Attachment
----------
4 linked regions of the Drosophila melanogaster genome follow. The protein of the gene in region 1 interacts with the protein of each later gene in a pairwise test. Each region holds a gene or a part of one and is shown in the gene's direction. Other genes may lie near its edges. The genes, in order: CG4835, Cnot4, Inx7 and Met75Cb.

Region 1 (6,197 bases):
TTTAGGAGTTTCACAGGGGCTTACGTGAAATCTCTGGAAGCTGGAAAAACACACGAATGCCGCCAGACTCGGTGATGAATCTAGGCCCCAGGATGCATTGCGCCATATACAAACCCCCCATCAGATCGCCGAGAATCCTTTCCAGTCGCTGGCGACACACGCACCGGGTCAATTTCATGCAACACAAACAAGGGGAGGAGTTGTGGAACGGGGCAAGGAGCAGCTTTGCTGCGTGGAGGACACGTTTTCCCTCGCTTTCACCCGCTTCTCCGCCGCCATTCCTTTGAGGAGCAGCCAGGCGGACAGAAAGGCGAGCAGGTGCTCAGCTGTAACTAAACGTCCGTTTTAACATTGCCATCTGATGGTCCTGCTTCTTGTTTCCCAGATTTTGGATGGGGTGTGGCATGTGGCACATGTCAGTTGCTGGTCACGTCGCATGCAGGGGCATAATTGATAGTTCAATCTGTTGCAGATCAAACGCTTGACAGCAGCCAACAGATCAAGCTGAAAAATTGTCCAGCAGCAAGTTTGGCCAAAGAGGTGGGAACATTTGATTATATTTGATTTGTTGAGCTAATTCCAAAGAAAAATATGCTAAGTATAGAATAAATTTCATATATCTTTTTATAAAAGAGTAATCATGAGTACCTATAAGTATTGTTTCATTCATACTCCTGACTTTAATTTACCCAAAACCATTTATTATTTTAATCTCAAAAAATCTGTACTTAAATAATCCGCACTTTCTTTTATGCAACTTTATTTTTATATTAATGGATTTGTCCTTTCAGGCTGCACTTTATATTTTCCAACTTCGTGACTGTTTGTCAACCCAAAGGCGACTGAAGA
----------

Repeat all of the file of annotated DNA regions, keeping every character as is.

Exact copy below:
4 linked regions of the Drosophila melanogaster genome follow. The protein of the gene in region 1 interacts with the protein of each later gene in a pairwise test. Each region holds a gene or a part of one and is shown in the gene's direction. Other genes may lie near its edges. The genes, in order: CG4835, Cnot4, Inx7 and Met75Cb.

Region 1 (6,197 bases):
TTTAGGAGTTTCACAGGGGCTTACGTGAAATCTCTGGAAGCTGGAAAAACACACGAATGCCGCCAGACTCGGTGATGAATCTAGGCCCCAGGATGCATTGCGCCATATACAAACCCCCCATCAGATCGCCGAGAATCCTTTCCAGTCGCTGGCGACACACGCACCGGGTCAATTTCATGCAACACAAACAAGGGGAGGAGTTGTGGAACGGGGCAAGGAGCAGCTTTGCTGCGTGGAGGACACGTTTTCCCTCGCTTTCACCCGCTTCTCCGCCGCCATTCCTTTGAGGAGCAGCCAGGCGGACAGAAAGGCGAGCAGGTGCTCAGCTGTAACTAAACGTCCGTTTTAACATTGCCATCTGATGGTCCTGCTTCTTGTTTCCCAGATTTTGGATGGGGTGTGGCATGTGGCACATGTCAGTTGCTGGTCACGTCGCATGCAGGGGCATAATTGATAGTTCAATCTGTTGCAGATCAAACGCTTGACAGCAGCCAACAGATCAAGCTGAAAAATTGTCCAGCAGCAAGTTTGGCCAAAGAGGTGGGAACATTTGATTATATTTGATTTGTTGAGCTAATTCCAAAGAAAAATATGCTAAGTATAGAATAAATTTCATATATCTTTTTATAAAAGAGTAATCATGAGTACCTATAAGTATTGTTTCATTCATACTCCTGACTTTAATTTACCCAAAACCATTTATTATTTTAATCTCAAAAAATCTGTACTTAAATAATCCGCACTTTCTTTTATGCAACTTTATTTTTATATTAATGGATTTGTCCTTTCAGGCTGCACTTTATATTTTCCAACTTCGTGACTGTTTGTCAACCCAAAGGCGACTGAAGA